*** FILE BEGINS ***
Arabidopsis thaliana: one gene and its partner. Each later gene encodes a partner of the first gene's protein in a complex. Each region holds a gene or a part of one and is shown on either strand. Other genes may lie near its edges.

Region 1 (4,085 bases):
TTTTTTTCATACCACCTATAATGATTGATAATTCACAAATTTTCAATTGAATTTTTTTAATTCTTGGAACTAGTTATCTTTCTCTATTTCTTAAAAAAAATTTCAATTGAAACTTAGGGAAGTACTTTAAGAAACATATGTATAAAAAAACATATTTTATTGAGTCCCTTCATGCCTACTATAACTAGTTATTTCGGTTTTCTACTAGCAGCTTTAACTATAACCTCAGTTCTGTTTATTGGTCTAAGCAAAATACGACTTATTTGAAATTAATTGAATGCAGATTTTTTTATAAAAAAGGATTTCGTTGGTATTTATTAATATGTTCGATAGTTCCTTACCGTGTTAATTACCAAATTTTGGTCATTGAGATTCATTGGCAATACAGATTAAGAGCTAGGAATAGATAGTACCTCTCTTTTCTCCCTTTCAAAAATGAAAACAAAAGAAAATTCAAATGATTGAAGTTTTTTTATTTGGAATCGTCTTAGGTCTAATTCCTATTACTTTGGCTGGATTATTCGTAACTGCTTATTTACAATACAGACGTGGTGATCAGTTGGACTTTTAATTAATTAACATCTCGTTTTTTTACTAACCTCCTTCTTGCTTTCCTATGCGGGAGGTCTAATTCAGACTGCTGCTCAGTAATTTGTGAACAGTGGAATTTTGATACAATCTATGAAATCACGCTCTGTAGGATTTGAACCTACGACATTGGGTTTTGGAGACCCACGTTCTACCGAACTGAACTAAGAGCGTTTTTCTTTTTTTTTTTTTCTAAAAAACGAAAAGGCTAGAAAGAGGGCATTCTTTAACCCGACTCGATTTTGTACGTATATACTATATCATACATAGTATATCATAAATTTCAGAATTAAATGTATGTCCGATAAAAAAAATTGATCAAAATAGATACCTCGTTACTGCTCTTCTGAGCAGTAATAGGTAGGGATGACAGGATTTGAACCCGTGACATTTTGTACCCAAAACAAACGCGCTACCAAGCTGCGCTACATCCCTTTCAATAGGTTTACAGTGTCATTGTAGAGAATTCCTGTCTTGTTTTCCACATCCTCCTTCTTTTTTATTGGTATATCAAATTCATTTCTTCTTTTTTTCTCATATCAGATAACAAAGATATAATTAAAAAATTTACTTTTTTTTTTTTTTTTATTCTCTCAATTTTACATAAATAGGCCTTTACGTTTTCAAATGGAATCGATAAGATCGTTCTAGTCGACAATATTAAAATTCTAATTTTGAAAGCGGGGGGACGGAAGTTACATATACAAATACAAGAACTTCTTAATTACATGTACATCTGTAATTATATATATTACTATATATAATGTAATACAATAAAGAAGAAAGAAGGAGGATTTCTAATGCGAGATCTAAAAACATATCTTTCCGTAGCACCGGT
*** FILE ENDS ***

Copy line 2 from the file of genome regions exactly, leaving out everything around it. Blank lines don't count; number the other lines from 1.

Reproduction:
Region 1 (4,085 bases):